Valery Gergiev and the London Symphony Orchestra kicked off their 2012-13 season with what promises to be a fascinating insight into the music of Polish composer Karol Szymanowski. Placing the spotlight on this neglected figure is timely — it is the 75th anniversary of his death this year. But pairing him with Johannes Brahms is an odd decision. The two did write four symphonies each, and Szymanowski once said something complementary about his long-deceased predecessor, but apart from that, they didn’t have very much in common.
Still, with the Pole the main focus of attention, it was a rare treat to hear his Symphony No. 1 (1907), which the composer himself referred to as a ‘monster’. Indeed, he only ever bothered to complete the two outer movements of a projected three. Both sections owe huge debts to Max Reger, Richard Strauss and even Scriabin, and they lack distinctive themes that might otherwise have given the work a firmer direction and the composer’s own signatory stamp. Nevertheless, the orchestra and audience basked in luxuriant harmonies and shimmering orchestral textures, prefiguring the accomplishments of the Vioin Concerto No.1, penned less than a decade later.
This violin concerto is classic Symanowski — ethereal, rapturous and headily exotic. But it is more than a mere picture postcard from the composer’s earlier travels around the Mediterranean and the Middle East. Musical themes are clearly delineated and developed, and the orchestra (which includes piano, celesta and a prominent tambourine) is used colourfully and sparingly when required. Soloist Janine Jansen did full justice to the score, teasing out the poignant melodies and forming a close-knit partnership with conductor and orchestra. The ensuing applause was well deserved, although the encore she shared with LSO leader Roman Simovic (the first movement of Prokofiev’s Sonata for Two Violins) looked suspiciously pre-planned.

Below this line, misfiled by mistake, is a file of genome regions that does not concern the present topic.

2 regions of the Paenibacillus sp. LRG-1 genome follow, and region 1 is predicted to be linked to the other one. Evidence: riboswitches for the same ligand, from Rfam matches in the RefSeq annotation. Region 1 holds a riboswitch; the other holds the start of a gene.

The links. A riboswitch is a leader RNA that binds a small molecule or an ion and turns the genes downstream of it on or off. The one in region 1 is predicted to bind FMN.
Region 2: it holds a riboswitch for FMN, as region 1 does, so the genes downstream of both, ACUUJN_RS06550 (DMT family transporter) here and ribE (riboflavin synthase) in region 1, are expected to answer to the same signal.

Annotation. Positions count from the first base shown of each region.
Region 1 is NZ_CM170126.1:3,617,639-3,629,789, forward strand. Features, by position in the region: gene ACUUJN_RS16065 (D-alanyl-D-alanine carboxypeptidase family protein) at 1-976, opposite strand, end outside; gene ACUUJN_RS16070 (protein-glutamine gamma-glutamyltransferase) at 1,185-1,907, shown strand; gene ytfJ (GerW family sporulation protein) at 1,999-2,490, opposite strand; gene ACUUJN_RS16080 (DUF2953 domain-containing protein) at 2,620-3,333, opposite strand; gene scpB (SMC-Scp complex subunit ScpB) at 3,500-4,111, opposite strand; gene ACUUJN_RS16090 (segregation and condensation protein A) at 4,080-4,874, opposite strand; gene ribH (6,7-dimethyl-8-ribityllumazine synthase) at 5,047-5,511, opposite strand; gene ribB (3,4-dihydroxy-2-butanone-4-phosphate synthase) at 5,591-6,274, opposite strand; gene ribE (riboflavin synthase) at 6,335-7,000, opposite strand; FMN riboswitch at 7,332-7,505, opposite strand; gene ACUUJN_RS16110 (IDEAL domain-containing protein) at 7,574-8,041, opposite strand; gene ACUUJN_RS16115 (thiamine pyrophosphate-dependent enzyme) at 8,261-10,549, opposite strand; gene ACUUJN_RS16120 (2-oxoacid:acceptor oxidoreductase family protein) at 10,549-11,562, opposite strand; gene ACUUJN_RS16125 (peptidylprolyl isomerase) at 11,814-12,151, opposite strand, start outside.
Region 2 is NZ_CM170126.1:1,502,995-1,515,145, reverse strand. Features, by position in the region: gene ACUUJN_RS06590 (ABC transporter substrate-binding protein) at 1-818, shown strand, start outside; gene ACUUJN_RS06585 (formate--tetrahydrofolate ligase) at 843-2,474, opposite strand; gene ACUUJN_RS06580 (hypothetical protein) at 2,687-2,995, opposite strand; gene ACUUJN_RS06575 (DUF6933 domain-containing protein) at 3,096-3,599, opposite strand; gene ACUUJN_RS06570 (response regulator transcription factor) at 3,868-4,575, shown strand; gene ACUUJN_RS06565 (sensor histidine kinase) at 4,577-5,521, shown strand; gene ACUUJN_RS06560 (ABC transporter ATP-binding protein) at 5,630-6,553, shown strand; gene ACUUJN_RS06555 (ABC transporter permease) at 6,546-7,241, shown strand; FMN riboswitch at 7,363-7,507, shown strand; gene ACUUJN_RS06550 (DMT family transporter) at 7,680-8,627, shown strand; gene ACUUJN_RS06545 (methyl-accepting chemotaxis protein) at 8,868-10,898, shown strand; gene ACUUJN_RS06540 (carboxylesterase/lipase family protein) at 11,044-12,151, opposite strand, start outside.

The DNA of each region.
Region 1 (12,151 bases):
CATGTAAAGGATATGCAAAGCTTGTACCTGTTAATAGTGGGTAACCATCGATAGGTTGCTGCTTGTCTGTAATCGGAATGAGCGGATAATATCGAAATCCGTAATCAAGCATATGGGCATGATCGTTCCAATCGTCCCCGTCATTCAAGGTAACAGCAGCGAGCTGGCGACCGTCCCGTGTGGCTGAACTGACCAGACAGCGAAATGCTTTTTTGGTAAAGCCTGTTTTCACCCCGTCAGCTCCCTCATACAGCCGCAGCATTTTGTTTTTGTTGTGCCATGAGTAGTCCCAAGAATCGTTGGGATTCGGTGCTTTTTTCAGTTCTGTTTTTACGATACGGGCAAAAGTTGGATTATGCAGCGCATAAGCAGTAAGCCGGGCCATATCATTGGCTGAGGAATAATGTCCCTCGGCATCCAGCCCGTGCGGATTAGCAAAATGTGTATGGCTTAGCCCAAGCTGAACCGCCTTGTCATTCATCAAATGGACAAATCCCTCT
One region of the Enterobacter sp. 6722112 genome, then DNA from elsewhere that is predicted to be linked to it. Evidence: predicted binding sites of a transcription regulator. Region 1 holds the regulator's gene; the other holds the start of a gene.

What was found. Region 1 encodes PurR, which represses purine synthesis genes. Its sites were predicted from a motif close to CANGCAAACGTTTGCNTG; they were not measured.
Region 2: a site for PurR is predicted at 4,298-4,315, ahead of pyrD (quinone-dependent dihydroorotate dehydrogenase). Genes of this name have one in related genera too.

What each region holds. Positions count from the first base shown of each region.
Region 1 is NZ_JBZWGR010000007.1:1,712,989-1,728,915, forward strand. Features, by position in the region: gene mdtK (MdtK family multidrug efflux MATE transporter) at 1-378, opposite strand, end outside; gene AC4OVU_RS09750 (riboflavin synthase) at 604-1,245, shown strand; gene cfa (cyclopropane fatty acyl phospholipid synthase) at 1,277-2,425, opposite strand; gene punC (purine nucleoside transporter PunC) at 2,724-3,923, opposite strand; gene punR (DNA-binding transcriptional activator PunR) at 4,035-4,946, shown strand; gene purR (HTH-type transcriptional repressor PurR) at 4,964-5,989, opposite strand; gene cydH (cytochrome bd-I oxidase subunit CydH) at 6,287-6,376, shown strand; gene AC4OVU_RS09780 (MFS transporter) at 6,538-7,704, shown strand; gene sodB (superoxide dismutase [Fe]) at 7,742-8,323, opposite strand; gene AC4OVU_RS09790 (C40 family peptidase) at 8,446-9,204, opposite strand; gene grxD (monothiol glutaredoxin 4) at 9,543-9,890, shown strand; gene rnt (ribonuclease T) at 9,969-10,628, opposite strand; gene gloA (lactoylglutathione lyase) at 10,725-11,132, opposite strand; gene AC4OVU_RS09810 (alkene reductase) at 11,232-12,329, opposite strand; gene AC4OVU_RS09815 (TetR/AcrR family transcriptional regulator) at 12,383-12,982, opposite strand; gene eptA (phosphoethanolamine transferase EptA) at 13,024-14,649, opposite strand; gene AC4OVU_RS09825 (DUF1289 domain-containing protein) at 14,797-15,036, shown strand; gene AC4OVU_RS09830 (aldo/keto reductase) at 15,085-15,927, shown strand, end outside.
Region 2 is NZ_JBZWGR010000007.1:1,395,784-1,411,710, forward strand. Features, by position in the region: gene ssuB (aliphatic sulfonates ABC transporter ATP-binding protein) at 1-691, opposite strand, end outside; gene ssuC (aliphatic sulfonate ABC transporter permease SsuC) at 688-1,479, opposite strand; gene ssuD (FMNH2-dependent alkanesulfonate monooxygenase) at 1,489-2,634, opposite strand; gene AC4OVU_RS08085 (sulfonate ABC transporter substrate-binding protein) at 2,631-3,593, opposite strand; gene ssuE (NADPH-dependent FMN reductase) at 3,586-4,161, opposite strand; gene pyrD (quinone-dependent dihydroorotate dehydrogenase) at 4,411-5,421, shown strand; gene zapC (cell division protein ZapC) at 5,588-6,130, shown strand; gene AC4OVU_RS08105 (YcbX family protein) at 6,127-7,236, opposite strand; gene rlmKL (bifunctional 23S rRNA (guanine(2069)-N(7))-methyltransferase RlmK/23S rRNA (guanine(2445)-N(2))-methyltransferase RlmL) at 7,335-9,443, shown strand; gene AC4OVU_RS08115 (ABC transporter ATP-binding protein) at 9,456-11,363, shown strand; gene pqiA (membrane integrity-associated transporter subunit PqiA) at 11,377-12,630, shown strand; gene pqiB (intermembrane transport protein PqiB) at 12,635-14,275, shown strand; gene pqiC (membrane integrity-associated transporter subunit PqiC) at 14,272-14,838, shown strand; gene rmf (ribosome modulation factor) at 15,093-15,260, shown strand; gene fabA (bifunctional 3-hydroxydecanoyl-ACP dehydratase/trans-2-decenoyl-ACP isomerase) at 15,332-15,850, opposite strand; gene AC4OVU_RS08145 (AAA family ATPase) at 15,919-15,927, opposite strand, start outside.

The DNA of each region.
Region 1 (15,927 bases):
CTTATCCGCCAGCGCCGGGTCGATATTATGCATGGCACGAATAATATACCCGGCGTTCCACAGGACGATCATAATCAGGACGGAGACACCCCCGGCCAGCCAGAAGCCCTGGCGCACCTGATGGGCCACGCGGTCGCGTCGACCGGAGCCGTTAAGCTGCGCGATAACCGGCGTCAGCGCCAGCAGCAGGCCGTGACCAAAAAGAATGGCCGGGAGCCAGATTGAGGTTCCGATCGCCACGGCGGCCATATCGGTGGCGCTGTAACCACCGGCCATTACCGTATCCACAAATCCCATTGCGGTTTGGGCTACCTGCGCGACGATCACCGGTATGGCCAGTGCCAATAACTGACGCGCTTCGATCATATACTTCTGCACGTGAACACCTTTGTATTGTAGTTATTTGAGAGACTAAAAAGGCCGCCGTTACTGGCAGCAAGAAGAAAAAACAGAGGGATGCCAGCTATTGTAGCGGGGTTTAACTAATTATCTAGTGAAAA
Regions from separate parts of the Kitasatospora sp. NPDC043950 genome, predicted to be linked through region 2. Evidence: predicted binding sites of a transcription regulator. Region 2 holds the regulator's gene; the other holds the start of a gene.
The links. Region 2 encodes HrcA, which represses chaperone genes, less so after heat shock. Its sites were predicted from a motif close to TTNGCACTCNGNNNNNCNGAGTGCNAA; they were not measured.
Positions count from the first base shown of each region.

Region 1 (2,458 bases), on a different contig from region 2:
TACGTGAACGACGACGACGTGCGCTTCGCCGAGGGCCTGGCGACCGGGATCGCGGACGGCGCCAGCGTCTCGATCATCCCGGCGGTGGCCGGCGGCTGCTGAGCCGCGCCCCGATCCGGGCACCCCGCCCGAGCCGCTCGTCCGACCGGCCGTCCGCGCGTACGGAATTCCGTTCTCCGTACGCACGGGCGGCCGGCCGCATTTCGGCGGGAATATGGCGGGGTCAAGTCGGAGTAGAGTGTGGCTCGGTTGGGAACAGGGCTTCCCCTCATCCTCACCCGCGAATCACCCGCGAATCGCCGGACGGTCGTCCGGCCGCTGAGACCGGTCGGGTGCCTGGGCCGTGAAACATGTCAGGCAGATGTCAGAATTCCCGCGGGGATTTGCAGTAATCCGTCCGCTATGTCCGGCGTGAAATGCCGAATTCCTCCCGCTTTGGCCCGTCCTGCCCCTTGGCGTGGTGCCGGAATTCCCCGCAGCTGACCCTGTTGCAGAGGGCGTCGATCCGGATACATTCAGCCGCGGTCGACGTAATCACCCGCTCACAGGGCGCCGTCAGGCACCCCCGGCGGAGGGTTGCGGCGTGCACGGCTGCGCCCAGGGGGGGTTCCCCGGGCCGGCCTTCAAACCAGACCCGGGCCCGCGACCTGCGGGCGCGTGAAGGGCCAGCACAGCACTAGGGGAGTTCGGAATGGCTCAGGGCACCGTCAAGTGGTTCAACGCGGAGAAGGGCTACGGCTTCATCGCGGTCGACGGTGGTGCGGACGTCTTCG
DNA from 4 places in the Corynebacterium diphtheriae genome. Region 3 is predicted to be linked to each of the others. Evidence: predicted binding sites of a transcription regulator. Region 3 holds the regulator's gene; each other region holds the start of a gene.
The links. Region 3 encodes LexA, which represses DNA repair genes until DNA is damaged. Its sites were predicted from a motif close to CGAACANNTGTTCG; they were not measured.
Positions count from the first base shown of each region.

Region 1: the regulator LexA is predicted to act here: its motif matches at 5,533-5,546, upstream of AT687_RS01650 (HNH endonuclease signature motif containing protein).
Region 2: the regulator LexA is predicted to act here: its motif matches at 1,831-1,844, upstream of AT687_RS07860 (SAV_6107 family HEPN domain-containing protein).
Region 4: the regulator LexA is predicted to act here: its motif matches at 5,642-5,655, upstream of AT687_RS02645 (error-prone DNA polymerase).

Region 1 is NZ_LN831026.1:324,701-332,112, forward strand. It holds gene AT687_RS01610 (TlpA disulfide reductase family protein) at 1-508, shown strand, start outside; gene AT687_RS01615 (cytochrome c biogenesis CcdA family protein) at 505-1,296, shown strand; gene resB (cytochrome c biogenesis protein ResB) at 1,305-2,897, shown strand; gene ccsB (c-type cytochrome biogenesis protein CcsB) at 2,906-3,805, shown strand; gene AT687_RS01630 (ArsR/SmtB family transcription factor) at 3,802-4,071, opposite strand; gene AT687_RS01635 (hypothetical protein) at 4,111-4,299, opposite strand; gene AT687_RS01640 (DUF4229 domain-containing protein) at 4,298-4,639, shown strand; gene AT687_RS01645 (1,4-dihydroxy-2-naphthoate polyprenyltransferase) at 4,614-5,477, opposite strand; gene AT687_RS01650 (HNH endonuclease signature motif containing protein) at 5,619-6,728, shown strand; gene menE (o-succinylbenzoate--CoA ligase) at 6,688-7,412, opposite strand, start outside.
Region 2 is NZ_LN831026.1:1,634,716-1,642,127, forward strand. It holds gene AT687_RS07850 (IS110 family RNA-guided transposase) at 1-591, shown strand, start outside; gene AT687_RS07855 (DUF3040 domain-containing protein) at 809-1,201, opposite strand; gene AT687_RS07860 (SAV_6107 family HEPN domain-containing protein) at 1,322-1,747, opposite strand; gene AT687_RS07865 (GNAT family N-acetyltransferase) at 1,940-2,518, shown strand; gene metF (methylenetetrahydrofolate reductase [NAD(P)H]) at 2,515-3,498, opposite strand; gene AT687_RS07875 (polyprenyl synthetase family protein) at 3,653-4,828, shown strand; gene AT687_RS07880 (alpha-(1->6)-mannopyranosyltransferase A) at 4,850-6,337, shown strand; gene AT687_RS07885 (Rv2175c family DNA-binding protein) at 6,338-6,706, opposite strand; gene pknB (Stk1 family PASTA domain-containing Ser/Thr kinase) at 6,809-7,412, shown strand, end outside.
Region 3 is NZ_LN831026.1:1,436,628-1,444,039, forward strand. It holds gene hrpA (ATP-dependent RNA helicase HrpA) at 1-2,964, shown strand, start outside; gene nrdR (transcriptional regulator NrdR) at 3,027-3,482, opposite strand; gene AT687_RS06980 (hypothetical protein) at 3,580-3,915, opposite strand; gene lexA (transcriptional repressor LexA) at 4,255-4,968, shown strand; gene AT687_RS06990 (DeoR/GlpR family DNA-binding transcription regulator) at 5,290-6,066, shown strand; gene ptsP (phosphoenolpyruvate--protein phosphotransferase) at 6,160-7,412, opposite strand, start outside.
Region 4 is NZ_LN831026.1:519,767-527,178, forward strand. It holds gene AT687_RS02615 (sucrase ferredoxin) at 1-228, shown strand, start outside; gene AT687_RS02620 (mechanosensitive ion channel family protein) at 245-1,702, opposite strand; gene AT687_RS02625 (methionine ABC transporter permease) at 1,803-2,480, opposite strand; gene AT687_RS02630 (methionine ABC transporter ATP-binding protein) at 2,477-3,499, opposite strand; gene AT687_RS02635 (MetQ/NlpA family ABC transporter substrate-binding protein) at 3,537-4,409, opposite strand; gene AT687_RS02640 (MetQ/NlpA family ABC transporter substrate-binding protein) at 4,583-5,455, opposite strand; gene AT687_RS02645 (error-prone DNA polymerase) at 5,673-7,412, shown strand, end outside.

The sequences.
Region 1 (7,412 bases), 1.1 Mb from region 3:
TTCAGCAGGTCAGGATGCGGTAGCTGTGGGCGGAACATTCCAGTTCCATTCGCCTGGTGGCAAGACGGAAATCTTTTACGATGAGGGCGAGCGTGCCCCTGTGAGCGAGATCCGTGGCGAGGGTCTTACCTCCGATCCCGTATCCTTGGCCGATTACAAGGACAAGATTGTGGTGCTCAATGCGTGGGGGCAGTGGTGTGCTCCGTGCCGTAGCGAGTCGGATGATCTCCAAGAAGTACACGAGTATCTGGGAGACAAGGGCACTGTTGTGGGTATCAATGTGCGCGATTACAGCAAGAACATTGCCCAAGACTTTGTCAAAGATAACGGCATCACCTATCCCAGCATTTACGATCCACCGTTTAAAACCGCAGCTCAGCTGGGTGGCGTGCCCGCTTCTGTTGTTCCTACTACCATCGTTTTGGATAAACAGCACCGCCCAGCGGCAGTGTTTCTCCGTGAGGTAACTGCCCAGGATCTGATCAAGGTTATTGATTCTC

And so to Brahms. Gergiev eschewed an experimental approach to the Symphony No. 1 and gave us instead a fairly traditional reading in terms of tempo and balance. But this relative conservatism (which would, in any case, have pleased Brahms’s first 1876 audience) was not without warmth and expressiveness. The majesty of the opening movement gave way to a particularly delicate Andante, slowed down to reveal a Tchaikovskian sensitivity. After a vigorous third movement, the grandiose finale ground down to a slightly plodding pace in the middle section before picking up again in a resounding coda.
The concert will be repeated at the Barbican Hall on Thursday 11 October.
Further details of Barbican concerts can be found at barbican.org.uk